In a sixth aspect, the present invention provides a method of separating a recombinant protein from a mixture of compounds, the method comprising:

(a) placing the mixture into a selected one of a first interstitial volume and a second interstitial volume, wherein the interstitial volumes are separated by a first ion-permeable separation membrane having a molecular mass cut-off less than the molecular mass of the recombinant protein and wherein the first and second interstitial volumes being separated from a first electrophoresis buffer stream by a first and second ion-permeable restriction membrane configured to allow the movement of ions and small macromolecules during application of a voltage potential, the first and second interstitial volumes are positioned between a first cathode in a first cathode zone and a first anode in a first anode zone, the first anode disposed relative to the first cathode so as to be adapted to generate an electric field in a first electric field area therebetween upon application of a voltage potential between the first cathode and the first anode;

(b) selecting a solvent for the selected one of the first interstitial and second interstitial volumes having a pH such that the recombinant protein or other compounds in the sample have a desired charge;

(c) applying a first voltage potential between the first interstitial and second interstitial volumes, wherein upon application of the first voltage potential, selected compounds in the mixture having a molecular mass less than the recombinant protein are removed from the mixture through the first separation membrane and provided to the other of the first interstitial and second interstitial volumes and wherein the recombinant protein is substantially retained in the interstitial volume from which the selected compounds have been removed, or if entering the first separation membrane, being substantially prevented from passing through the first separation membrane;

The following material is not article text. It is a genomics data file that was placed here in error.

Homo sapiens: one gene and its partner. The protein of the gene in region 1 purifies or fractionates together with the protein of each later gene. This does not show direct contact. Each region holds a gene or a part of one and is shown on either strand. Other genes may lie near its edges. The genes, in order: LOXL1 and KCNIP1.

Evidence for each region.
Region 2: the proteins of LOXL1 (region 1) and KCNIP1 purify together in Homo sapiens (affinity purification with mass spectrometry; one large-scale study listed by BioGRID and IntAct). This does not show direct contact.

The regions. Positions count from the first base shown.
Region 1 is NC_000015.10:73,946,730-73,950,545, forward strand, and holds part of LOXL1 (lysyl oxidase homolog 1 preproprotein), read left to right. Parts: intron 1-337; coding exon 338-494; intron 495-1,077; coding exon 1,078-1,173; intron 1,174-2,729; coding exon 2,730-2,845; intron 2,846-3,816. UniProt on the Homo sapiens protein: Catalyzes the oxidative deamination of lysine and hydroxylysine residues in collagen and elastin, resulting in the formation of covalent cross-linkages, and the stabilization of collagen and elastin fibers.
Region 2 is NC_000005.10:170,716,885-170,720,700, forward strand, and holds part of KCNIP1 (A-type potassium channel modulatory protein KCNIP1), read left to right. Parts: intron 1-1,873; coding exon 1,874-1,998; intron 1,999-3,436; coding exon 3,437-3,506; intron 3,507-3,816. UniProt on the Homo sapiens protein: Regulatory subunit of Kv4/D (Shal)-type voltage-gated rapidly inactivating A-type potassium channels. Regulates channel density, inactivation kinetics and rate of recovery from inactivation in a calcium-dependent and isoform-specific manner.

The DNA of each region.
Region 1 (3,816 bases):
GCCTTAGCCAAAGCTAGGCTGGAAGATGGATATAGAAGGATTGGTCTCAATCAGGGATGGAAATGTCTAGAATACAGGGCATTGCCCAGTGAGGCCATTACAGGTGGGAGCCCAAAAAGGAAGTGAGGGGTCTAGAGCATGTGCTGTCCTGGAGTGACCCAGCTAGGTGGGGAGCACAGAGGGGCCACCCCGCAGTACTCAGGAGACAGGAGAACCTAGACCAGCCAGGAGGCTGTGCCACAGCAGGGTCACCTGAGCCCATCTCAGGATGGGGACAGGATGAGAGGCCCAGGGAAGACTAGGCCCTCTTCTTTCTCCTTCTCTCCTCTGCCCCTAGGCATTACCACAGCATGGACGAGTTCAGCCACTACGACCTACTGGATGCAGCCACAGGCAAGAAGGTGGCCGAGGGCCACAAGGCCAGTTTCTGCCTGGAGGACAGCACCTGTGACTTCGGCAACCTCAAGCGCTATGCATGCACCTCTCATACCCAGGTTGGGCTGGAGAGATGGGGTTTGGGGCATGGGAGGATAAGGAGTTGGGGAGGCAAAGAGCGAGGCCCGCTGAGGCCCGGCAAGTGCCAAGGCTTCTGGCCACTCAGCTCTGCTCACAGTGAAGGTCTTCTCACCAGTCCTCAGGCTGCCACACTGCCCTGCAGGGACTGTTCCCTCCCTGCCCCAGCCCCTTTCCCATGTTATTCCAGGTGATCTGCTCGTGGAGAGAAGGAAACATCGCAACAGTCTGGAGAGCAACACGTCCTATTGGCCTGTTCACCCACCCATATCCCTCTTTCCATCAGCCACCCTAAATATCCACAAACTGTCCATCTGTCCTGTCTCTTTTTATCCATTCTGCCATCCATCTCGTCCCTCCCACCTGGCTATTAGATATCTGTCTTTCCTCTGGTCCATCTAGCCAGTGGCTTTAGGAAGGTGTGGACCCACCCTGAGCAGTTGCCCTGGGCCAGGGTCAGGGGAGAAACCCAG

(d) optionally, periodically stopping and reversing the first voltage potential to cause movement of the recombinant protein having entered the first separation membrane to move back into the interstitial volume from which selected compounds have been removed, wherein substantially not allowing any of the selected compounds that have been provided to the other of the first interstitial and second interstitial volumes to re-enter the interstitial volume from which such selected compounds have been removed;

(e) maintaining steps (c) and optionally (d) until the desired amount of selected compounds have been removed from the mixture;

(f) placing the mixture obtained in step (e) into a selected one of a third interstitial volume and a fourth interstitial volume, wherein the interstitial volumes are separated by a second ion-permeable separation membrane having a molecular mass cut-off greater than the molecular mass of the recombinant protein and wherein the third and fourth interstitial volumes being separated from a second electrophoresis buffer stream by third and fourth ion-permeable restriction membranes configured to allow the movement of ions and small macromolecules during application of a voltage potential, the third and fourth interstitial volumes are positioned between a second cathode in a second cathode zone and a second anode in a second anode zone, the second anode disposed relative to the second cathode so as to be adapted to generate an electric field in a second electric field area therebetween upon application of a voltage potential between the second cathode and the second anode;